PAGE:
Why We Were Crying At The Dinner Table
Good Night's Rest in Torrance CA

The other day, our 20-year-old son moved out of the house to join his two older brothers who live at my parents' home. They remodeled her backroom this summer to make it happen (see picture above).

It is only 7 miles down the road and we all still have dinner together a couple times a week, but the sadness around the dinner table the night he moved out was almost unbearable.

Everyone was in tears as we talked about how much we missed Caden being in the house.

I thought it would help the family if we talked about why we missed him so much, and second guessed myself afterwards as it made us cry even more.

Usually there is laughter around the table, but that night it felt like we were all giving a eulogy at a funeral.

There are events that occur in our lives that can make us sad.

Sometimes these events are few and far between, other times they occur frequently.

When you are sad, it can lower hormone levels like dopamine.

Dopamine is a brain neurotransmitter that is associated with mood disorders such as depression and ADHD.

A sad and trying event can not only lead to emotional pain, but also to physical pain and disease.

Research has shown that prolonged emotional stress is linked to chronic inflammation, weakened immune function, high blood pressure, altered blood sugars, and even increased tumor growth.

In fact, it has been estimated that 75-90% of all visits to primary care physicians are for stress related symptoms.

Most patients coming in my office do not recognize this fact and try to correct their health problem without addressing the real stress that is causing the problem.

They think that taking a medication to alleviate their symptom is going to solve the problem but that can often add more stress to the body and prolong the condition.

They may try some type of device or brace, but if it is not addressing the main source of stress this also can prolong the problem.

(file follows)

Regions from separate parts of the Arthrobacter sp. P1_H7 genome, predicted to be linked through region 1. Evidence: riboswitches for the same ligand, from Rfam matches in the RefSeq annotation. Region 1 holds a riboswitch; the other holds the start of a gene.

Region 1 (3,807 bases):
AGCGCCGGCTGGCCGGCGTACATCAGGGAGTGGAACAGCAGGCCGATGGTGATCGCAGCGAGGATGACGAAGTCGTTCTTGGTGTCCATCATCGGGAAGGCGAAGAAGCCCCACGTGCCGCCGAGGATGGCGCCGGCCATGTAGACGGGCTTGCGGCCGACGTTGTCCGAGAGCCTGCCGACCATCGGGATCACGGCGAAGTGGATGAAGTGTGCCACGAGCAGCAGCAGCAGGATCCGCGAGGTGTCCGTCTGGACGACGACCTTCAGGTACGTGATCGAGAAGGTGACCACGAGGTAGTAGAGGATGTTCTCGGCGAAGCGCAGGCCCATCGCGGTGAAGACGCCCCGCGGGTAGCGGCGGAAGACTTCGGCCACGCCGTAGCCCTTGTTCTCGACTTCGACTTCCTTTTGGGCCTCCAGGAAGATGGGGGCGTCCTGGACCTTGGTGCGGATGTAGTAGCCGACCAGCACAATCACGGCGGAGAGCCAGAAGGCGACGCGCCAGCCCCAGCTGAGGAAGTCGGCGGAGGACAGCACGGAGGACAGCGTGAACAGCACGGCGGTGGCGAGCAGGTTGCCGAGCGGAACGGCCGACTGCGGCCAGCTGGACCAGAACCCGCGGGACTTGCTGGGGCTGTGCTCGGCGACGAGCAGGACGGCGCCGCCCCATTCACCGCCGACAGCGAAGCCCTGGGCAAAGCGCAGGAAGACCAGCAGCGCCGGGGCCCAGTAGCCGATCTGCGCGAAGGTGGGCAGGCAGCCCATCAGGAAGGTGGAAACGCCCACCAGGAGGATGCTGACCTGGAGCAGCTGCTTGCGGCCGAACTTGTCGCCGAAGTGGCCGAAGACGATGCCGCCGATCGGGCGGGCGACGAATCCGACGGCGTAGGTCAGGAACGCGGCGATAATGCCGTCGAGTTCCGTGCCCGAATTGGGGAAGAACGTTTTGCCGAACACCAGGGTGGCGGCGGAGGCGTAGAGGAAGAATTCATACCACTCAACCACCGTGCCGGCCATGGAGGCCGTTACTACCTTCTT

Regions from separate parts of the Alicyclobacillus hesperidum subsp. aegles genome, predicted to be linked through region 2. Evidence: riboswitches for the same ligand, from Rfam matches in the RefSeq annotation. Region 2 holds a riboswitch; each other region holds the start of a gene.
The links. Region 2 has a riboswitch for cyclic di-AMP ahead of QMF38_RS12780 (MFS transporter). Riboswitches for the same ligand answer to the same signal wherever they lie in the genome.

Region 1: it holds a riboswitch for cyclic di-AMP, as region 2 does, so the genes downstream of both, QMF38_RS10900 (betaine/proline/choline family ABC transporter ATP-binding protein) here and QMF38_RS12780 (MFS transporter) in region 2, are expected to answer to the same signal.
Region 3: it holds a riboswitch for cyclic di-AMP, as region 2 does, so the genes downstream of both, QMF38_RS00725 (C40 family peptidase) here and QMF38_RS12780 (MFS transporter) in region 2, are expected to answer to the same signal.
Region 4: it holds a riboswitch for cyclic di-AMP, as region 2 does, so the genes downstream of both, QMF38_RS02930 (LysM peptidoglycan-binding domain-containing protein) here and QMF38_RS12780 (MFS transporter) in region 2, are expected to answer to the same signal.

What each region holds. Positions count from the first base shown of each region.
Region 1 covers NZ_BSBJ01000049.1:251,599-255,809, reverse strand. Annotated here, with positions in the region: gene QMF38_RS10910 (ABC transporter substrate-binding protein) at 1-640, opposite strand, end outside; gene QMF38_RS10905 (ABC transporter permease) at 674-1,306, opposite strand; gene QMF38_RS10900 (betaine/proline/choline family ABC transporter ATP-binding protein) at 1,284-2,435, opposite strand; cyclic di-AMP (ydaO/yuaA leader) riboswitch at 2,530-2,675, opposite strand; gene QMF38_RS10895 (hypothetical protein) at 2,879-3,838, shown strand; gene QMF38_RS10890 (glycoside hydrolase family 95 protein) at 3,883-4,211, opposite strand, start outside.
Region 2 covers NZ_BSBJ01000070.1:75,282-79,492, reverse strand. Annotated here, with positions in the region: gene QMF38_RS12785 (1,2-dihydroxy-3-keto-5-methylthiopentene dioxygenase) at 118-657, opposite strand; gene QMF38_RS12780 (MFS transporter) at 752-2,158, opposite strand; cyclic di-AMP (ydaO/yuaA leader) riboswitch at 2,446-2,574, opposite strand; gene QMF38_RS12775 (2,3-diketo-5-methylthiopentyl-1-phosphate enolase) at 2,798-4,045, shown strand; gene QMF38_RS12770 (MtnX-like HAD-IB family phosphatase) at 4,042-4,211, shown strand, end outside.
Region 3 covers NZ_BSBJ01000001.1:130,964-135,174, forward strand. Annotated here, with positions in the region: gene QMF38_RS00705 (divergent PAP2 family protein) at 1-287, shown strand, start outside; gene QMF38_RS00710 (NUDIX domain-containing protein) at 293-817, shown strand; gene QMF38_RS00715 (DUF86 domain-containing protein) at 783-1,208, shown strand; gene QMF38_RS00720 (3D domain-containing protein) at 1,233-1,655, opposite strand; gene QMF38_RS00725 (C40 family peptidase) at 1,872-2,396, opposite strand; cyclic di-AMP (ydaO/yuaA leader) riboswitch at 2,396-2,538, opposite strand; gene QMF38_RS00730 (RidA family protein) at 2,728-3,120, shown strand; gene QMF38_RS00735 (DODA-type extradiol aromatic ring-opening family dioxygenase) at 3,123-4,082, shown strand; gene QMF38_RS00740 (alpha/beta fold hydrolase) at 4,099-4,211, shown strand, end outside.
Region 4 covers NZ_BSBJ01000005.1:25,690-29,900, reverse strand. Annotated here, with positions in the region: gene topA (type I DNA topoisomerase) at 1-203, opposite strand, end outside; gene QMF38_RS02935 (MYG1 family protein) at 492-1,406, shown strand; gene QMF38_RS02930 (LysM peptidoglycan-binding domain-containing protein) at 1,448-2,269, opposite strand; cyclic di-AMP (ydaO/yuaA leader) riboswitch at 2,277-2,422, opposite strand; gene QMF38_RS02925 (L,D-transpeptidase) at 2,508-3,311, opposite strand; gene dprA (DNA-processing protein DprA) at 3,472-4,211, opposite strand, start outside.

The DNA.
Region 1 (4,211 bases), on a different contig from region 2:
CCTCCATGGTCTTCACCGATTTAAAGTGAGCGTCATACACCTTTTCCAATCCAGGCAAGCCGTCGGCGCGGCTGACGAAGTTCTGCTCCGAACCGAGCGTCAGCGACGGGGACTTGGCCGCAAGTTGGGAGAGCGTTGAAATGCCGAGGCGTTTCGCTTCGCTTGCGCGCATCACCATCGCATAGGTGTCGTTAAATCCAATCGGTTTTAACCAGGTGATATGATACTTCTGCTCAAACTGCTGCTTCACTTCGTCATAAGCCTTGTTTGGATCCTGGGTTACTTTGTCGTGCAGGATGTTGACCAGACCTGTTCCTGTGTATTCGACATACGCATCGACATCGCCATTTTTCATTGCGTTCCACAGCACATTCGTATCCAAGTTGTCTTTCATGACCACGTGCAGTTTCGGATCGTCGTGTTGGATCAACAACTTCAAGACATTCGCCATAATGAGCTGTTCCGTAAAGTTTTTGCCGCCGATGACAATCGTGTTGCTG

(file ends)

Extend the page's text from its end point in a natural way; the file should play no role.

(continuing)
(For example, yesterday a patient came in using a knee sleeve, a knee brace, AND crutches to alleviate her knee pain, but they were only prolonging her condition for the past month. We addressed her main stressor & she left the office not having to use any of them.)

Identifying & addressing your main stressor is often the KEY to resolving just about any health condition.

What does this have to do with our sad family dinner the other night?

When we were all crying around the table it served a God-given purpose that helped us during a difficult time.

  1. Tears are designed to help you, as well as others, know that you are sad about something. It helps you get in touch with the emotion of sadness for yourself, and lets others know as well so they can come alongside of you with compassion to help you get through the stress.
  2. Emotional Tears also stimulate the parasympathetic nervous system which helps release stress hormones like ACTH (Adrenocorticotropic Hormones).

All of this is important because when you do not identify and express your emotions, they can get 'stuck' or 'trapped' in the body which can manifest as 'pain' in the body.

Here is what one patient graciously reviewed on Yelp the other day:

"At 49, my body's been through Triathlons, car accidents, whiplashes, emotional trauma, sports related aches and pains and mostly, copious amounts of stress, which is starting to show itself in my body in odd ways. What I thought was TMJ turned out to be emotional stress, which they cured in only 2 visits! I had jolts of pain in my jaw, and it's now completely gone."

I know this is a rather lengthy post, but this concept is so important as your health depends on it.

If you are still with me, I want to leave you with three simple take-aways to reduce your emotional stress, which can be helpful, especially in times we are having now.

  1. Make it a habit to identify & address the stressors in your life.
  2. Don't stuff, ignore, or pretend that your emotions do not exist.
  3. Let the tears flow when you feel them coming on.

BTW - all the family was over for dinner last night and the laughter returned to the house just as fast as it left it.

Crying may seem to make you feel worse initially, but it often sets you up to experience more joy later. Remember that tears are temporary.

"Weeping may endure for a night, but joy comes in the morning."

Have a Terrific Thursday!

Dr. Derek 'Salt Water is the cure - sweat, tears, the ocean' Taylor

Chiropractic Torrance CA Patient Testimonial at Taylor Chiropractic & Laser Center